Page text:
July 4, 2007 |
We get the box-office concept of the penguin, we do. It's the rat movies we don't get. Penguins can be sweet little buddies struggling to survive in a harsh world ("March of the Penguins"); they can giggle and then dance like Savion Glover ("Happy Feet"). And boy, can they surf ("Surf's Up"). Last weekend brought "Ratatouille," about a rat living in the walls of a Paris bistro who wants to be a chef. Julia Child: rolling in her grave. Perhaps there are other cinematically underserved animals?
December 4, 2007 |
The rodent tale "Ratatouille" leads contenders for the Annie Awards honoring animation, picking up 13 nominations, among them best picture and voice-acting honors for Patton Oswalt, Ian Holm and Janeane Garofalo.
June 29, 2007 |
Show up and be yourself -- and get paid to do it. That's the job description Patton Oswalt accepted when he was cast as the lead voice in the new Pixar/Disney film, "Ratatouille." The film revolves around a rat named Remy (Oswalt) who dreams of becoming a master chef at a five-star restaurant in Paris. The voice of Remy had been difficult to cast, but then one day writer-director Brad Bird heard a routine of Oswalt's on the radio. "I was talking about the Black Angus Steak House....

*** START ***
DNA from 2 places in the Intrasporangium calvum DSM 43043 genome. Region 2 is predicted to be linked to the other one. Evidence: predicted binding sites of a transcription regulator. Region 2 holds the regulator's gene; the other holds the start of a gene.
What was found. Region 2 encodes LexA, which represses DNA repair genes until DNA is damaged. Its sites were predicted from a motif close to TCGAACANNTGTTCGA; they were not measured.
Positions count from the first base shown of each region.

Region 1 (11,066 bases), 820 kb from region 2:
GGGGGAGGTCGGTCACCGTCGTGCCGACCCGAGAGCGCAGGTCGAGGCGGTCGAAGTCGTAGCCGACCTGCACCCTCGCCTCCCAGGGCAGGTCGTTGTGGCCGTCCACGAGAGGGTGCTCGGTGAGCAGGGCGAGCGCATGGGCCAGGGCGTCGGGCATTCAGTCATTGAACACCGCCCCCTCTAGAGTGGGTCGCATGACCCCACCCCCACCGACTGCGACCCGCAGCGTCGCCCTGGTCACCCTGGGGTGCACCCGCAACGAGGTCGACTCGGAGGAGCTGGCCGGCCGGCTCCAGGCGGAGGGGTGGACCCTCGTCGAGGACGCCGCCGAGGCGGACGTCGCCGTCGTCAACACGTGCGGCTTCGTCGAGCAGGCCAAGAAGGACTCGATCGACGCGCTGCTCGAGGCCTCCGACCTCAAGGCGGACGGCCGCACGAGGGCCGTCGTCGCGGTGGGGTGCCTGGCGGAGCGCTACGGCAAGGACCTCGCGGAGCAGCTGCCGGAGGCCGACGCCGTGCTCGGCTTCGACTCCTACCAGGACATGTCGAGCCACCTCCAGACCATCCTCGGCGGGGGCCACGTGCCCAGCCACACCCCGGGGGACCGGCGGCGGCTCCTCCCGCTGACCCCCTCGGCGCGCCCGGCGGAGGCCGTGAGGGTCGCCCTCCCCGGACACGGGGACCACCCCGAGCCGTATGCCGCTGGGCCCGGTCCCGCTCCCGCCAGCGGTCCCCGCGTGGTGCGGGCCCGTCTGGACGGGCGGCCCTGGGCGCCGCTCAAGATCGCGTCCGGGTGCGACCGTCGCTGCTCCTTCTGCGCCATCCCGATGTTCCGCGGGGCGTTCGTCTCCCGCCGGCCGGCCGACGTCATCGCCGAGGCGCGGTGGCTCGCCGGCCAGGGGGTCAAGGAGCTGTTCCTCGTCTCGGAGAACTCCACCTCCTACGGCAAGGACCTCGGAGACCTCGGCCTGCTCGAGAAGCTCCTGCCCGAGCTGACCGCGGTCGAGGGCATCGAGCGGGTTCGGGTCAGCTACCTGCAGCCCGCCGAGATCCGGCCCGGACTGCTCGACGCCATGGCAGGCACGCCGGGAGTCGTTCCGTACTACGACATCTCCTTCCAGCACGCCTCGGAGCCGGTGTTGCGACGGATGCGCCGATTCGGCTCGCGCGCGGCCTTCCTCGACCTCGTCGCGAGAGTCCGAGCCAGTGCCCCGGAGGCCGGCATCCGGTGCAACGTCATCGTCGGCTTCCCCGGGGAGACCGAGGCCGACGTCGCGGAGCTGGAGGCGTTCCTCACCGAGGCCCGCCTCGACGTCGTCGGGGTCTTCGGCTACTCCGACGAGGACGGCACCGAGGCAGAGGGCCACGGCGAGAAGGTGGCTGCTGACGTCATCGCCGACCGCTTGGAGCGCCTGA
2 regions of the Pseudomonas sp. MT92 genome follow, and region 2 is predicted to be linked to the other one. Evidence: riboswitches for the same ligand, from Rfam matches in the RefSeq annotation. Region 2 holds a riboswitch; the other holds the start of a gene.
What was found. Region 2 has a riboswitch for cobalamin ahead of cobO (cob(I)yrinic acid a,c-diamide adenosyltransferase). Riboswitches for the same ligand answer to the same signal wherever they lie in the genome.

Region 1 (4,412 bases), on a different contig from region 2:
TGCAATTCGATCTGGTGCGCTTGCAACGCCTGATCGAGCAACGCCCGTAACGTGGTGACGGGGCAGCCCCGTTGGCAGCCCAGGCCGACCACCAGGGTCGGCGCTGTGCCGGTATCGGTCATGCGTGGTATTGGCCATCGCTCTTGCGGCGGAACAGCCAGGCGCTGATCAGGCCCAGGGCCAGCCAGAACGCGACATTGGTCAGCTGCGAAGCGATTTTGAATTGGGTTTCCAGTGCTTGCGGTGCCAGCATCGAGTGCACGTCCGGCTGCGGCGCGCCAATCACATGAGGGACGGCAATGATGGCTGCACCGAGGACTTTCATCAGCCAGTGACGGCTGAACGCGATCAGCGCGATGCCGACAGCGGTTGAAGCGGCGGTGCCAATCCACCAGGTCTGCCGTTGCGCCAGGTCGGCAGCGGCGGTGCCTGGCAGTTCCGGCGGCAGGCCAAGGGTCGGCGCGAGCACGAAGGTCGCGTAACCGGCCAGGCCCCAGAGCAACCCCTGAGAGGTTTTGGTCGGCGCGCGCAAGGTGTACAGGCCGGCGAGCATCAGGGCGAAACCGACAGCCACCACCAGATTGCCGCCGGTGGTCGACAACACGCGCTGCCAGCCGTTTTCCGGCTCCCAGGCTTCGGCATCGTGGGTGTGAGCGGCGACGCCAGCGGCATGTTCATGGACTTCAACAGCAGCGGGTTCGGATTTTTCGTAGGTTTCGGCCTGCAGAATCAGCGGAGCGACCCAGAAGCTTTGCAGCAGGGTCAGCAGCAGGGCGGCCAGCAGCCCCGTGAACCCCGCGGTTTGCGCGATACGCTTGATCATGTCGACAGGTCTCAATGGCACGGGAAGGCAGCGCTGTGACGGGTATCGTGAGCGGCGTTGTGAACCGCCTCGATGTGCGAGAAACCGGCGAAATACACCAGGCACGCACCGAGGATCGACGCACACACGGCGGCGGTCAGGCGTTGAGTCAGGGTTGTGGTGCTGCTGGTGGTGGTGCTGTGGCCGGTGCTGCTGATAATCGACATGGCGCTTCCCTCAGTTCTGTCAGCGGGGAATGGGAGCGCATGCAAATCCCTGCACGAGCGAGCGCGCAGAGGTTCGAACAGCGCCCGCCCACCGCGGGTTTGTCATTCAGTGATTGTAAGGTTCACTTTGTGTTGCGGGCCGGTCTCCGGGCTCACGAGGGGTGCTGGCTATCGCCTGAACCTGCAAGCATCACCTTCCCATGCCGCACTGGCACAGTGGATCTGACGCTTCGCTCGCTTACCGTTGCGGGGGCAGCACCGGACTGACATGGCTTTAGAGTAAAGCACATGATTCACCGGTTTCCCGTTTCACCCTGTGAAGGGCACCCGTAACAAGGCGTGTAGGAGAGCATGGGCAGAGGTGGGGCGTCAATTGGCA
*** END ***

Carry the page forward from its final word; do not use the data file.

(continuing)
August 17, 2007 |
PARIS -- Remy is an ordinary rat in Paris. Except that he can talk and has dreams of becoming a chef. It's not so surprising: Remy is the star of "Ratatouille," a new animated film. Remy is shown a pest-control shop by his father, who tells him that humans can't be trusted and do nasty things to rodents. To eerie background music and in the light of a street lamp on a wet night, the father points to the scores of dead rats hanging by strings in the window.
August 1, 2007 |
SOMETHING fresh happens onscreen in "No Reservations," the newest in that newly burgeoning genre, American foodie cinema, and it's not the sea bass poached in a court bouillon with sautéed batonnet of carrots and zucchini (though that fish with vegetables cut into baton shapes looks pretty fresh). Beyond the batonnet, viewers may discern a sea change in the way moviemakers are portraying a now glamorous profession (or hobby). After an awkward and self-conscious start ("Spanglish" anybody?